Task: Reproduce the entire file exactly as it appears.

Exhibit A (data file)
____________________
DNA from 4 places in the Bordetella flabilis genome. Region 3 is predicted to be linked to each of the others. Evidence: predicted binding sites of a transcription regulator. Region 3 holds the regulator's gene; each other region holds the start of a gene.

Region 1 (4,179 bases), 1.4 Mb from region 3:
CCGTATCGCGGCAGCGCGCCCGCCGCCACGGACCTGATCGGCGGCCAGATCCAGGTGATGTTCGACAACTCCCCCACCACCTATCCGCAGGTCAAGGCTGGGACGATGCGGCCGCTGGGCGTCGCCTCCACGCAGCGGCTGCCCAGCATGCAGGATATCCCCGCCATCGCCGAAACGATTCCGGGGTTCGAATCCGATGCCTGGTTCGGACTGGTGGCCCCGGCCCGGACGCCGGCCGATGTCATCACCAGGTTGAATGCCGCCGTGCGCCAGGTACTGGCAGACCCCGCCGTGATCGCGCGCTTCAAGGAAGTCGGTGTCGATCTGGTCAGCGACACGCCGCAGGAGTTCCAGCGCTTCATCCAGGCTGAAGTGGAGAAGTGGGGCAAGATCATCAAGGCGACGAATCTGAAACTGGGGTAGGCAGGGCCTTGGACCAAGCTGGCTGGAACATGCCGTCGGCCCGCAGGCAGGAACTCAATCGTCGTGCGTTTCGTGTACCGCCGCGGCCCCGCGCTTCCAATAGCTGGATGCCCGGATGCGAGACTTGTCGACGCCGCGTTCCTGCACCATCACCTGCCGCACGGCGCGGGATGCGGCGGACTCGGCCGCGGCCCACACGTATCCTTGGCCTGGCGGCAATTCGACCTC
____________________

DNA from 4 places in the Bordetella flabilis genome. Region 3 is predicted to be linked to each of the others. Evidence: predicted binding sites of a transcription regulator. Region 3 holds the regulator's gene; each other region holds the start of a gene.

Region 1 (4,179 bases), 1.4 Mb from region 3:
CCGTATCGCGGCAGCGCGCCCGCCGCCACGGACCTGATCGGCGGCCAGATCCAGGTGATGTTCGACAACTCCCCCACCACCTATCCGCAGGTCAAGGCTGGGACGATGCGGCCGCTGGGCGTCGCCTCCACGCAGCGGCTGCCCAGCATGCAGGATATCCCCGCCATCGCCGAAACGATTCCGGGGTTCGAATCCGATGCCTGGTTCGGACTGGTGGCCCCGGCCCGGACGCCGGCCGATGTCATCACCAGGTTGAATGCCGCCGTGCGCCAGGTACTGGCAGACCCCGCCGTGATCGCGCGCTTCAAGGAAGTCGGTGTCGATCTGGTCAGCGACACGCCGCAGGAGTTCCAGCGCTTCATCCAGGCTGAAGTGGAGAAGTGGGGCAAGATCATCAAGGCGACGAATCTGAAACTGGGGTAGGCAGGGCCTTGGACCAAGCTGGCTGGAACATGCCGTCGGCCCGCAGGCAGGAACTCAATCGTCGTGCGTTTCGTGTACCGCCGCGGCCCCGCGCTTCCAATAGCTGGATGCCCGGATGCGAGACTTGTCGACGCCGCGTTCCTGCACCATCACCTGCCGCACGGCGCGGGATGCGGCGGACTCGGCCGCGGCCCACACGTATCCTTGGCCTGGCGGCAATTCGACCTC